When: 1793 In the summer of 1973, a ship of refugees from the Caribbean arrived in Philadelphia, one of the nation's biggest and busiest port cities. With them they brought yellow fever, a potentially lethal disease spread by mosquitos - which were particularly inescapable given the city's humidity and hot summer months. Many people fled the city, including some of America's Founding Fathers, but it is estimated that up to 2,000 people were killed by the disease by the time the epidemic ended. Yellow fever still exists even today, causing an estimated 30,000 deaths each year, primarily in lower income countries where treatment is unavailable.
Smallpox was spread through mosquitos.
When: 1600's, 1914-1918 Typhus is also sometimes referred to as "Camp Fever", as the highly infectious disease spreads most quickly and easily in populations of people living in close, crowded quarters. In the 1600's, Camp Fever originated in poor, crowded European cities and quickly spread across the continent, taking over 10 million lives. Typhus saw a second pandemic during WWI when Romanian, Polish, and Russian soldiers saw their numbers decimated by the disease. Again, the rapid spread of the infectious disease can be attributed to the poor and unsanitary wartime living conditions.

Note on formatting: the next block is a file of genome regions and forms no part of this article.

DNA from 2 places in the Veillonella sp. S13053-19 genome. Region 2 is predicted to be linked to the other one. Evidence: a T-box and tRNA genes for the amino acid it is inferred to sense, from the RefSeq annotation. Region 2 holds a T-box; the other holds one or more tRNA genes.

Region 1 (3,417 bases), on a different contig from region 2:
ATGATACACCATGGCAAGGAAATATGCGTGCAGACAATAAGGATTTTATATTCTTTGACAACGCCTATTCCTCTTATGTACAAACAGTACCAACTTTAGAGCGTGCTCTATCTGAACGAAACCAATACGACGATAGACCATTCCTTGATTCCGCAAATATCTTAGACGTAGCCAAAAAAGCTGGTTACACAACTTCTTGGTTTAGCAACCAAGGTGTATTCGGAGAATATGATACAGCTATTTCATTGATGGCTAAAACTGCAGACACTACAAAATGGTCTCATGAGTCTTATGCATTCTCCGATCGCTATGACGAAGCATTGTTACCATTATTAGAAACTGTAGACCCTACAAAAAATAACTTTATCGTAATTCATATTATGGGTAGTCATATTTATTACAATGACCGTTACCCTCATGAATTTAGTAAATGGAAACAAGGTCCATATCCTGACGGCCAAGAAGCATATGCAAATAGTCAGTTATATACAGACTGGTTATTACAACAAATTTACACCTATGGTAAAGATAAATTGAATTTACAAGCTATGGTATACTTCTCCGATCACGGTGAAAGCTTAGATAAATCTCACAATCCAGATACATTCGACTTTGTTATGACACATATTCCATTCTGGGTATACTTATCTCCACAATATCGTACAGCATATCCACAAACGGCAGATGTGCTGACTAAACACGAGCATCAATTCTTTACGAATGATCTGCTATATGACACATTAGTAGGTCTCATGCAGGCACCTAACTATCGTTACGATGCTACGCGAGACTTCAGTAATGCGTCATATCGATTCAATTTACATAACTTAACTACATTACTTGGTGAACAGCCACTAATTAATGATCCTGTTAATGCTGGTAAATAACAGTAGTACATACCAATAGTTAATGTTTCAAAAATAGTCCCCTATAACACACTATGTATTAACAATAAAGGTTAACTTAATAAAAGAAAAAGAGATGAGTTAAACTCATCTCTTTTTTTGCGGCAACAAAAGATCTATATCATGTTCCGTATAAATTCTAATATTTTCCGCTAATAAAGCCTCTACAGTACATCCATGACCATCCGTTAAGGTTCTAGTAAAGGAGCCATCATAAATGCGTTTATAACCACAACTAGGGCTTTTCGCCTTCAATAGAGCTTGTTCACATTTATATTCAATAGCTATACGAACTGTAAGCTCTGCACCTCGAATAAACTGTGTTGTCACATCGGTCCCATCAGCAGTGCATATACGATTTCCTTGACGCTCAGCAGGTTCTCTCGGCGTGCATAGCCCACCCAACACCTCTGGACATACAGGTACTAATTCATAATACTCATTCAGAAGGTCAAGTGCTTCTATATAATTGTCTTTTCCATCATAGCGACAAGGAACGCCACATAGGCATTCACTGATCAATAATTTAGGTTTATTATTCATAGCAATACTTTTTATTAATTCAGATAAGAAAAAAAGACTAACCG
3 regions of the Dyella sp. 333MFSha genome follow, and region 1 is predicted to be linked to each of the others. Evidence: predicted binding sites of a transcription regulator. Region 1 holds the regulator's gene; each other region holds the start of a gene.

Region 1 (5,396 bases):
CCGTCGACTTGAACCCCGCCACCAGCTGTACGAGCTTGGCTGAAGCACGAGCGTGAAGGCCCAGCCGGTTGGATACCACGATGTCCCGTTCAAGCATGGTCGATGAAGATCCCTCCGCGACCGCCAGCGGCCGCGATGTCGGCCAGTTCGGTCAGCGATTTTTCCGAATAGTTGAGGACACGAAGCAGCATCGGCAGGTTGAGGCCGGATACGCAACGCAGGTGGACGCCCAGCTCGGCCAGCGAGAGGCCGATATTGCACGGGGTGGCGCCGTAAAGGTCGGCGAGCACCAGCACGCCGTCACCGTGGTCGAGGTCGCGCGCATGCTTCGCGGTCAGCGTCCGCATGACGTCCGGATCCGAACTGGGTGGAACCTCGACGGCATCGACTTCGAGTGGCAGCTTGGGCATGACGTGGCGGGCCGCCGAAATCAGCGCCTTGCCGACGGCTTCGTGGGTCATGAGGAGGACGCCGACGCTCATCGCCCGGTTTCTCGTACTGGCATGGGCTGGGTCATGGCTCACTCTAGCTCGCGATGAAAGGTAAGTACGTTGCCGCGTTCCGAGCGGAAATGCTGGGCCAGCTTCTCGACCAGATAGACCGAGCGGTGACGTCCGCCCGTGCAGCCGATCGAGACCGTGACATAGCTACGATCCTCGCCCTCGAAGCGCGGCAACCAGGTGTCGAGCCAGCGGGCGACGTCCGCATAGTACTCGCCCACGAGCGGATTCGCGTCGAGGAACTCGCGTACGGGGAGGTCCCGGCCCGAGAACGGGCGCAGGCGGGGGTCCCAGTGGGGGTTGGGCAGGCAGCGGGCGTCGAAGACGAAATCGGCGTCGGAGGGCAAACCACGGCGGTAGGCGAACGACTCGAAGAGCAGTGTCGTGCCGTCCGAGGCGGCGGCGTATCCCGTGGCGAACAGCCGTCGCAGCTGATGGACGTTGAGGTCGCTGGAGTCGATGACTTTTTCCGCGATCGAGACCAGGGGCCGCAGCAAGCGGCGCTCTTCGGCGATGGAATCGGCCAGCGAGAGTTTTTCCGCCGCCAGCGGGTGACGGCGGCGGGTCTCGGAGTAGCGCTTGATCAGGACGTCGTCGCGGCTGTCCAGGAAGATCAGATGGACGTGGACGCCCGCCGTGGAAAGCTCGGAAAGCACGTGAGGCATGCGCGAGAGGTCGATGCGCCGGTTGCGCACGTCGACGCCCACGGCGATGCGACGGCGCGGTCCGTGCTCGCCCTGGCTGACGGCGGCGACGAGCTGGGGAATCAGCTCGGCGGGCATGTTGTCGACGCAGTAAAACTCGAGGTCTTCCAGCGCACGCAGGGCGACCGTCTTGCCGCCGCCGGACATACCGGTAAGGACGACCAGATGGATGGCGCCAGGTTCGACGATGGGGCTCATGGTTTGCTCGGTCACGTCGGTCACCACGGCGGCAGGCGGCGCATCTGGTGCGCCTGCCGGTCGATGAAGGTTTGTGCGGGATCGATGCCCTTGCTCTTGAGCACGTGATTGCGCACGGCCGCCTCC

Typhus Relief Ward.
Image by The National Library of Medicine [Public domain], via Wikimedia Commons
Where: Asia, Middle East, Europe, America
When: 1817 - Present Day There have been 7 epidemics of cholera since the 19th century although the disease has been around for thousands of years before. It had been fairly common in some regions of India, but in 1817 merchants traveling along the Ganges River spread the disease to the rest of the country and other countries in Southeast Asia. By the 1930's cholera had been spread to America and European countries, causing more outbreaks of the disease. The most severe cholera epidemic occurred in Iraq, when over 18,000 people were killed during a three-week period in 1821. Sadly, outbreaks of cholera still occur today, with approximately 3-5 million cases and 120,000 deaths reported each year due to the deadly disease.
Microscopic view of cholera bacteria.
8. Spanish Flu